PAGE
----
The Age Appropriate Design Code also defines children as under the age of 18 — which offers a higher bar than current UK data protection law which, for example, puts only a 13-year-age limit for children to be legally able to give their consent to being tracked online.
So — assuming (very wildly) — that Internet services were to suddenly decide to follow the code to the letter, setting trackers off by default and not nudging users to weaken privacy-protecting defaults by manipulating them to give up more data, the code could — in theory — raise the level of privacy both children and adults typically get online.
However it’s not legally binding — so there’s a pretty fat chance of that.
Although the regulator does make a point of noting that the standards in the code are backed by existing data protection laws, which it does regulate and can legally enforceable (and which include clear principles like ‘privacy by design and default’) — pointing out it has powers to take action against law breakers, including “tough sanctions” such as orders to stop processing data and fines of up to 4% of a company’s global turnover.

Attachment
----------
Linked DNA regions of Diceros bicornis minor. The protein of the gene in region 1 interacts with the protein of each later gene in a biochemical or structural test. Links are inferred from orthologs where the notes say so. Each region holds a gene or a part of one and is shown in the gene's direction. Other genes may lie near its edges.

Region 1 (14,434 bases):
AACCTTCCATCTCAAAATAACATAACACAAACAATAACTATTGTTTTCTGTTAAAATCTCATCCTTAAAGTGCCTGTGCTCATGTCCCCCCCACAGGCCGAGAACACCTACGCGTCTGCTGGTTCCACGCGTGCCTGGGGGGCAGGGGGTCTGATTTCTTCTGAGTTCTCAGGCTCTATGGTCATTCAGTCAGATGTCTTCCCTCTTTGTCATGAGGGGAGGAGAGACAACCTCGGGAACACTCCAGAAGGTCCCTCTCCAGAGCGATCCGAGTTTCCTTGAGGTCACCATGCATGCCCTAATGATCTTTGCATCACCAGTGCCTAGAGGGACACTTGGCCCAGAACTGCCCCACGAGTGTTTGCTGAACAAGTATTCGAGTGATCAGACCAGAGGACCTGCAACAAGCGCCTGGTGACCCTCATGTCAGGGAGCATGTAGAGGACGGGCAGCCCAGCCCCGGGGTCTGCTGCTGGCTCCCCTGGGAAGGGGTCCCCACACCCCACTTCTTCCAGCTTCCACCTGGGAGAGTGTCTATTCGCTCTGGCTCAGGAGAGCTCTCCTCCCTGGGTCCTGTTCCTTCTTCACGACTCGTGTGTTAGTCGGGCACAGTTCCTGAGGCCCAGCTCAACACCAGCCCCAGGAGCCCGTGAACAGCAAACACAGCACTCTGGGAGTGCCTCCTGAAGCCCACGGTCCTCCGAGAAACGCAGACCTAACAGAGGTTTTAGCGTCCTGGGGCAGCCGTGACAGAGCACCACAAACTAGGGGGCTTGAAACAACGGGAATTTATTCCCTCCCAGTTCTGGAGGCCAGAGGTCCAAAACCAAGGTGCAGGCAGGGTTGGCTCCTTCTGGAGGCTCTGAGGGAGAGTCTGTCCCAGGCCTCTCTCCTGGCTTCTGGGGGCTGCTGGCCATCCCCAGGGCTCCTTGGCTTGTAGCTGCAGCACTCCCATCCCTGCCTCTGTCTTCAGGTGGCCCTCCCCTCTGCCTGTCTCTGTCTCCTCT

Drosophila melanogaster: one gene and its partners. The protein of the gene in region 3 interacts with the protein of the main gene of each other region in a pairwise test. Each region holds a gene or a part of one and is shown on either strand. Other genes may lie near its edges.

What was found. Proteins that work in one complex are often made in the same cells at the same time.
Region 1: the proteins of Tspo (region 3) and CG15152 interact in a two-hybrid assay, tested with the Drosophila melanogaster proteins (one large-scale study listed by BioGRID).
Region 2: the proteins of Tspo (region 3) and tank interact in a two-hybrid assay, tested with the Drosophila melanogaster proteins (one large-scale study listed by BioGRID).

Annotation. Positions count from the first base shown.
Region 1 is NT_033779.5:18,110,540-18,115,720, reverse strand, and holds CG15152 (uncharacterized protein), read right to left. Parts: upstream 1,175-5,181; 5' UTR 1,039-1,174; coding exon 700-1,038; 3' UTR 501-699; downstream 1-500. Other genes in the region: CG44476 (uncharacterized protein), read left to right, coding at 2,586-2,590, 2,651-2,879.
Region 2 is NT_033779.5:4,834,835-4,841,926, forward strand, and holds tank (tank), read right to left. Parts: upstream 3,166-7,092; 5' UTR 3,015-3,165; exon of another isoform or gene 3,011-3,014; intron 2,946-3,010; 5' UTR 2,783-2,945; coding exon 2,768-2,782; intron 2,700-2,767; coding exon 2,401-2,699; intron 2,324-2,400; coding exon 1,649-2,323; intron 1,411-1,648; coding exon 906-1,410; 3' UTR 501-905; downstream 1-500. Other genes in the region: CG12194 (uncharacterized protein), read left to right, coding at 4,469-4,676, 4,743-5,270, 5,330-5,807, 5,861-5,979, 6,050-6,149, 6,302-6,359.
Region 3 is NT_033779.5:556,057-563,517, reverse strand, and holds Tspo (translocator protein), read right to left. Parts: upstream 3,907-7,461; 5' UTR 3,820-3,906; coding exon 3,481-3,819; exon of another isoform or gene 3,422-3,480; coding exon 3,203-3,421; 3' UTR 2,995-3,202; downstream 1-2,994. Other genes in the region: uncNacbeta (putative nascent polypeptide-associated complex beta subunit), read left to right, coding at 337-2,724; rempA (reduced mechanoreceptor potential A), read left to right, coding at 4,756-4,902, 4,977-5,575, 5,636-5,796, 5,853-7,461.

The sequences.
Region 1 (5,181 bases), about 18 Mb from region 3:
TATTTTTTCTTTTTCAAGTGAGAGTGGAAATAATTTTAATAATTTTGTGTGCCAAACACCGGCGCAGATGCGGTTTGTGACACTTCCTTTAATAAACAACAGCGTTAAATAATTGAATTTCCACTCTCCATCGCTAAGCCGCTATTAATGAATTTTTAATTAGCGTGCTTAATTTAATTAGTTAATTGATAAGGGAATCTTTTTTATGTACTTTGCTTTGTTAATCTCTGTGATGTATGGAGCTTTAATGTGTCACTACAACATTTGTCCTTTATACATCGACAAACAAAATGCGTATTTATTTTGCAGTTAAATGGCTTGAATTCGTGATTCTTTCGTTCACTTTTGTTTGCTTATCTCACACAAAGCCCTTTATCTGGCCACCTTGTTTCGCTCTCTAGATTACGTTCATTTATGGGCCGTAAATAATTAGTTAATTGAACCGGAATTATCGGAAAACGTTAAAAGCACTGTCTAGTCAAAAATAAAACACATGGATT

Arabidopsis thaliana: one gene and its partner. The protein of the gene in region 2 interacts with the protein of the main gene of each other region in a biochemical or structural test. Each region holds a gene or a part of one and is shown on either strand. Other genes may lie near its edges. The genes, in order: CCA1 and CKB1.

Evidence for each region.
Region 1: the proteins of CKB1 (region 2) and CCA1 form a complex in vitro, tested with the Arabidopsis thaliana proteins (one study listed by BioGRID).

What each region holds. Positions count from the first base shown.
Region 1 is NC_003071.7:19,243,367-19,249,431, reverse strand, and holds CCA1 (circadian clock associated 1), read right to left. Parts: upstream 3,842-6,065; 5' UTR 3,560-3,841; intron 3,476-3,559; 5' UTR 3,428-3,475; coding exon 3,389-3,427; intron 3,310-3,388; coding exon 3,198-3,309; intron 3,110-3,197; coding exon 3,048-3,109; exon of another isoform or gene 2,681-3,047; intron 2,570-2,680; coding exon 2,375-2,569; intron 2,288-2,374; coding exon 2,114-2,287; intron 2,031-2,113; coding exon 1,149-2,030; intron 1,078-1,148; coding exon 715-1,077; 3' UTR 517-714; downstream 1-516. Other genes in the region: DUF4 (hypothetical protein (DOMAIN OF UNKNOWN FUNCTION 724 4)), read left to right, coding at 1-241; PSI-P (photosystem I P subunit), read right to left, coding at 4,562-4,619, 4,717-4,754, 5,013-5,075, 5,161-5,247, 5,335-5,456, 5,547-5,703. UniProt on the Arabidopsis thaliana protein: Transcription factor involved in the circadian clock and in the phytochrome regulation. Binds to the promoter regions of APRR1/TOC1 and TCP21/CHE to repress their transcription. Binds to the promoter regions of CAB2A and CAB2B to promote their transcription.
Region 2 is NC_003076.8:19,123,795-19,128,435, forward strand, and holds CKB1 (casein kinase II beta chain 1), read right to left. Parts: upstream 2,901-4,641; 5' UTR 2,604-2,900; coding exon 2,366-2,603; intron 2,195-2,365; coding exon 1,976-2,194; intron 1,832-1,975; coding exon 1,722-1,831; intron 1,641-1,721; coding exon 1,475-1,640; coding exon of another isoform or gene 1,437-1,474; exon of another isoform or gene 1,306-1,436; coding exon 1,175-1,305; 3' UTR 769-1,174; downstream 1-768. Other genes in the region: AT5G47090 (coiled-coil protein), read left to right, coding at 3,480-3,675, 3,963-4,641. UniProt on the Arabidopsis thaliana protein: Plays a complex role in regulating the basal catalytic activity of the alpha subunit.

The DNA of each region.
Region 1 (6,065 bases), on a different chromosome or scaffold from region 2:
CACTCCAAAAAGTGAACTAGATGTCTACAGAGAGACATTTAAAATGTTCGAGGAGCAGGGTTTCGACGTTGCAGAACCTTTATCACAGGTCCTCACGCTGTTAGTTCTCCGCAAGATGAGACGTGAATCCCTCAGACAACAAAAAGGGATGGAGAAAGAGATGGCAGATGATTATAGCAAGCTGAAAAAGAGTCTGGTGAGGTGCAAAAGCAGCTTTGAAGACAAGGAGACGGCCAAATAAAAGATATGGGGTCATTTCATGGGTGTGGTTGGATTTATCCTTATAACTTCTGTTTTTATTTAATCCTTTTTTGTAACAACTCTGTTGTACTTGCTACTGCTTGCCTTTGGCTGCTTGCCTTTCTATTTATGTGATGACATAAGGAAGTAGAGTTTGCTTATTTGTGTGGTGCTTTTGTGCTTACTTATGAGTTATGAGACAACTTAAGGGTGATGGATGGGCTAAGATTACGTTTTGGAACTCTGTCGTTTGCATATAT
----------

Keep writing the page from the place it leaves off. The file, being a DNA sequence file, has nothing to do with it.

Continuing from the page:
So, in a way, the regulator appears to be saying: ‘Are you feeling lucky data punk?’
The code also still has to be laid before parliament for approval for a period of 40 sitting days — with the ICO saying it will come into force 21 days after that, assuming no objections. Then there’s a further 12 month transition period after it comes into force — to “give online services time to conform”. So there’s a fair bit of slack built in before any action may be taken to tackle flagrant nose-thumbers.
Last April the UK government published a white paper setting out its proposals for regulating a range of online harms — including seeking to address concern about inappropriate material that’s available on the Internet being accessed by children.
The ICO’s Age Appropriate Design Code is intended to support that effort. So there’s also a chance that some of the same sorts of stipulations could be baked into the planned online harms bill.